>             self.speed[0] = -self.speed[0]
>
>         if ballmove.top < 0  or ballmove.bottom > height:
>             self.speed[1] = -self.speed[1]

The function below should not be a method on a particular ball object
as it is the global event loop for pygame. This needs to be a top
level function that updates the animation for all balls.

>     def settings(self):
>         clock  = pygame.time.Clock()
>         screen.fill(black)
>         screen.blit(self.ball, self.ballrect)
>         pygame.display.flip()
>         clock.tick(60)
>         while 1:
>             for event in pygame.event.get():
>                 if event.type == pygame.QUIT: sys.exit()

In this loop you need to add code that will call the control() method
of each ball and then redraw the screen. At the moment you only draw
the objects once at the top of the settings() method. Then the loop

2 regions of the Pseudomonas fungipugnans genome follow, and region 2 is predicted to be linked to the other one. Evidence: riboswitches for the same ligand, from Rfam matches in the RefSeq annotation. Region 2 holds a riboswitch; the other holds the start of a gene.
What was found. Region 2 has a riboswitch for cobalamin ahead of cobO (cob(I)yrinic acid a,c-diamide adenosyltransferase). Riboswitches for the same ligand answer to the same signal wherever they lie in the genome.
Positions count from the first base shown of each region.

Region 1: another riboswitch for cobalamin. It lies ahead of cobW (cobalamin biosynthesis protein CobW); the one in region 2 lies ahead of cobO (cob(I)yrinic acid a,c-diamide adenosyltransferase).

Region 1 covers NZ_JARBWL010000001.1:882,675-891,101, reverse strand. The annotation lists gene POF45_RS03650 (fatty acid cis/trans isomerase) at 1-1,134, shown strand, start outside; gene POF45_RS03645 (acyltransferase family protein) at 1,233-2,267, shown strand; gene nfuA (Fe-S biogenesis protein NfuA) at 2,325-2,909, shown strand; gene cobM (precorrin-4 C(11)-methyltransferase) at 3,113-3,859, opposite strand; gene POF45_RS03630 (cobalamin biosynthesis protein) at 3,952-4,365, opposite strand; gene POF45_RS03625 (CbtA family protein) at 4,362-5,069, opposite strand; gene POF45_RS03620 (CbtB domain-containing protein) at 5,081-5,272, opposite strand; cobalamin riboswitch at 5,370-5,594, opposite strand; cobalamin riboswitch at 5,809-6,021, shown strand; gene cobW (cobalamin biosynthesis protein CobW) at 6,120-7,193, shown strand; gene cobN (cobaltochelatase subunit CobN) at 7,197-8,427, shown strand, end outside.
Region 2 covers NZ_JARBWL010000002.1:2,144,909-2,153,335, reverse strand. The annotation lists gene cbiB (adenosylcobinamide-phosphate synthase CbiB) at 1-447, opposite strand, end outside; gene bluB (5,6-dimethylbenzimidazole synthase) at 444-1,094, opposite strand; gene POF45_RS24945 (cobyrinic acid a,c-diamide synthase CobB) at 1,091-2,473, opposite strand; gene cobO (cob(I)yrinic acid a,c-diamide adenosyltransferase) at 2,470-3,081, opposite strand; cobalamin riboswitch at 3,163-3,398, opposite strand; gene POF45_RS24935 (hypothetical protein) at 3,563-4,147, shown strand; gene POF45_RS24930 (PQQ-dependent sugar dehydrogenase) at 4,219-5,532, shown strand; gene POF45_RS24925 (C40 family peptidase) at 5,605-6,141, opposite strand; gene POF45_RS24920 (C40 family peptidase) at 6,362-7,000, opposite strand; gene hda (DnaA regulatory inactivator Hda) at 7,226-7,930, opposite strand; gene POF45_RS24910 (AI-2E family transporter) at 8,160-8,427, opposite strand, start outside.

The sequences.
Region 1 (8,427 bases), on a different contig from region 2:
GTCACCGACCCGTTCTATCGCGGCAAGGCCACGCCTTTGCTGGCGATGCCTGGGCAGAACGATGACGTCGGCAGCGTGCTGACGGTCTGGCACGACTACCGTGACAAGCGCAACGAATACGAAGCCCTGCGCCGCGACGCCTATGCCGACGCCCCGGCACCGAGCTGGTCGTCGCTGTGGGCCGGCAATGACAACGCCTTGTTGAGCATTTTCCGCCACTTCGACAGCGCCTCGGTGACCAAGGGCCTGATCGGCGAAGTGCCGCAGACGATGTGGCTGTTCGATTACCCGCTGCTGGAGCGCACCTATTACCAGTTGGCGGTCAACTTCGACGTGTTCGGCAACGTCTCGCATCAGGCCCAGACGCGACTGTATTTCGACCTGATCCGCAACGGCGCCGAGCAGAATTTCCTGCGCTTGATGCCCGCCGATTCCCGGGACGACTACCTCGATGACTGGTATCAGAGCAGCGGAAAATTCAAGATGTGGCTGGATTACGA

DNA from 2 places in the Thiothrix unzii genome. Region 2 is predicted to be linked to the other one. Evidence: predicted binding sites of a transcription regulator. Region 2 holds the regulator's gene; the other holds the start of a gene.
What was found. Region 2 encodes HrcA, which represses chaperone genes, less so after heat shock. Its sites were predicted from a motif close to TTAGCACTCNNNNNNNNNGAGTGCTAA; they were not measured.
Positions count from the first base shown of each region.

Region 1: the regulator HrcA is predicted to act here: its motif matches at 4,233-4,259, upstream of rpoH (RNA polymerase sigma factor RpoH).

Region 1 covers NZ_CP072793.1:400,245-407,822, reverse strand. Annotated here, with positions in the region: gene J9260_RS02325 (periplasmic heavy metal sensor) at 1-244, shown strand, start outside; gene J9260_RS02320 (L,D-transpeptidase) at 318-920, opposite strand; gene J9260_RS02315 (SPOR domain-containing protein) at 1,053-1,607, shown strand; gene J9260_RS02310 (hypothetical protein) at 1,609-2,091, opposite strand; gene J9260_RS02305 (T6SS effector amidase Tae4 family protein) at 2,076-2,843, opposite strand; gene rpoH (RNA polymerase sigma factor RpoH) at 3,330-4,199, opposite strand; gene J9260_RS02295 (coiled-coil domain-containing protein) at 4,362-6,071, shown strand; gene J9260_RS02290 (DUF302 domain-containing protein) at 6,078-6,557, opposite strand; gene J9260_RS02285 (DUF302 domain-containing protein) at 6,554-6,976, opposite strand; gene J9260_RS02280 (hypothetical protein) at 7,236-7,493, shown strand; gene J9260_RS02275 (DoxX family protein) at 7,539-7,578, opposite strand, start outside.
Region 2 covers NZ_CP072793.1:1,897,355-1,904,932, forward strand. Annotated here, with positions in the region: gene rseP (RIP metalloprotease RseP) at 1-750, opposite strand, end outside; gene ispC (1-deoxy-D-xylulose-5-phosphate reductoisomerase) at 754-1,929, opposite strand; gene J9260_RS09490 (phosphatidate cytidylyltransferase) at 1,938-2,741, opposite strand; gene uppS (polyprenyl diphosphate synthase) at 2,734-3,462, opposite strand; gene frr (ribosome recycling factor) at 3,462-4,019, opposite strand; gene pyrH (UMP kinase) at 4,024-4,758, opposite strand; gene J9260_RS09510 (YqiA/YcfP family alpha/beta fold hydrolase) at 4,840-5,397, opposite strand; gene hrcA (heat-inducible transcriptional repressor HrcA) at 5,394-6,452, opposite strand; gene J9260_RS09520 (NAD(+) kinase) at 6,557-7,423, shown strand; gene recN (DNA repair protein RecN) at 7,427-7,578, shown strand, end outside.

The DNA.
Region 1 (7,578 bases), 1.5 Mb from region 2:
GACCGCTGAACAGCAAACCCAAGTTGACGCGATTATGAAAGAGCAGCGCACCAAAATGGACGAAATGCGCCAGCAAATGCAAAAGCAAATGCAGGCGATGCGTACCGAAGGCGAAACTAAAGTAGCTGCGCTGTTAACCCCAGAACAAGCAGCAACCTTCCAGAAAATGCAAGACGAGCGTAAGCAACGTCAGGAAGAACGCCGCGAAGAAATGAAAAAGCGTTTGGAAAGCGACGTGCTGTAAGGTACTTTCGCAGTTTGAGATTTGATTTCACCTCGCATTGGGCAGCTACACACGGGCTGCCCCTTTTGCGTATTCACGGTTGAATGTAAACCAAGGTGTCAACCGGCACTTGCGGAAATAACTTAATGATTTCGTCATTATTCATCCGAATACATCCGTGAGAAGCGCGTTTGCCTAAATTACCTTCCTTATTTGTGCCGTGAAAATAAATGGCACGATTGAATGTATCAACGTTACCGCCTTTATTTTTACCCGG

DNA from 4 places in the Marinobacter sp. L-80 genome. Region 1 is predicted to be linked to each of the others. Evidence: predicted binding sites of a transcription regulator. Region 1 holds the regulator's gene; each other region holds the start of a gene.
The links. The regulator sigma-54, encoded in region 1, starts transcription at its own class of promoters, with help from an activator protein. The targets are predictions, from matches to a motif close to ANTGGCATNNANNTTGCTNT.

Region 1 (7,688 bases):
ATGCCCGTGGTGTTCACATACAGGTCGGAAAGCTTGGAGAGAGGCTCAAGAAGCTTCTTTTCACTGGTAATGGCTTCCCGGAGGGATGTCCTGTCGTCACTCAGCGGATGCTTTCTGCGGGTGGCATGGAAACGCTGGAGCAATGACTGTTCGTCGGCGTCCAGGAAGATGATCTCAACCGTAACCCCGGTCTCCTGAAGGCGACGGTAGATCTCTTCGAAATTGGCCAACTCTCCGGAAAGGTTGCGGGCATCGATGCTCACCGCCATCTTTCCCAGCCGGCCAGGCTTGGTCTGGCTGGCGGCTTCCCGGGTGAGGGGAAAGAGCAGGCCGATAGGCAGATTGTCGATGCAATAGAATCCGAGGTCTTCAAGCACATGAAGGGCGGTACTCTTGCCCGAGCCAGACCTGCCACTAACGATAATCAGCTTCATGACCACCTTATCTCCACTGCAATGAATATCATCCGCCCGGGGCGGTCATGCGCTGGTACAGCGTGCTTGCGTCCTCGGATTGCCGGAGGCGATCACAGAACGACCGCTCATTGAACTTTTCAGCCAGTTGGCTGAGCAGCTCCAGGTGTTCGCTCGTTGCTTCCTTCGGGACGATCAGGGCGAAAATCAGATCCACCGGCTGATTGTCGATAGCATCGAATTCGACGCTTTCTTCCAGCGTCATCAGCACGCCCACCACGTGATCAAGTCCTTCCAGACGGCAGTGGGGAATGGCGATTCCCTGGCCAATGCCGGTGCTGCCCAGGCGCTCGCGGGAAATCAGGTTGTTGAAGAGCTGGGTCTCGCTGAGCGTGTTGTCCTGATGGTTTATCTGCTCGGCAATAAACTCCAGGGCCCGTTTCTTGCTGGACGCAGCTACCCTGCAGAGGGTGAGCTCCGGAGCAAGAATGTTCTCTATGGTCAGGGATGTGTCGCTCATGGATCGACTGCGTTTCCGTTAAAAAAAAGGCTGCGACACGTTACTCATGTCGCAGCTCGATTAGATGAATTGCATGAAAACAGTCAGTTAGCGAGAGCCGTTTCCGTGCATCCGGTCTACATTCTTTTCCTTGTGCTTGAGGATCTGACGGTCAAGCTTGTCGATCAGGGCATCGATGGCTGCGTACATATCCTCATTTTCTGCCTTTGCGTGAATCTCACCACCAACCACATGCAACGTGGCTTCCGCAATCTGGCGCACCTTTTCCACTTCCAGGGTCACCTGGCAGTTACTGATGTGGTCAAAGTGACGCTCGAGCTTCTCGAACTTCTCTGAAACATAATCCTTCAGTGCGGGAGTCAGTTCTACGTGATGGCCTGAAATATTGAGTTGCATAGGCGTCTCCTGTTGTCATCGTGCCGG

runs until you quit. So it should be something like:

# The functions below would make sense as methods of an "App" class.

def run():
    while 1:
        for event in pygame.event.get():
            if event.type = pygame.QUIT:
                sys.exit()
        update()
        draw()

def update():
    for ball in balls:
        ball.control()

def draw():
    screen.fill(black)
    for ball in balls:
        ball.draw()  # You need to add this method to BALL
    pygame.display.flip()

balls = [BALL("spongebob.png"), BALL("jaws.jpg")]

run()  # Actually runs the program's event loop.


--
Oscar


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How to properly apply OOP in the bouncing ball code

Gregory Ewing
In reply to this post by zipher
Terry Reedy wrote:
> On 5/11/2015 8:42 PM, zipher wrote:
>> Huh?  VPython successfully models particle motion simulation with
>> discrete events.

That's a discrete approximation to a continuous process.
The term "discrete event simulation" is usually used to
mean modelling a process that is inherently discrete,
e.g. sending data packets over a network.

--
Greg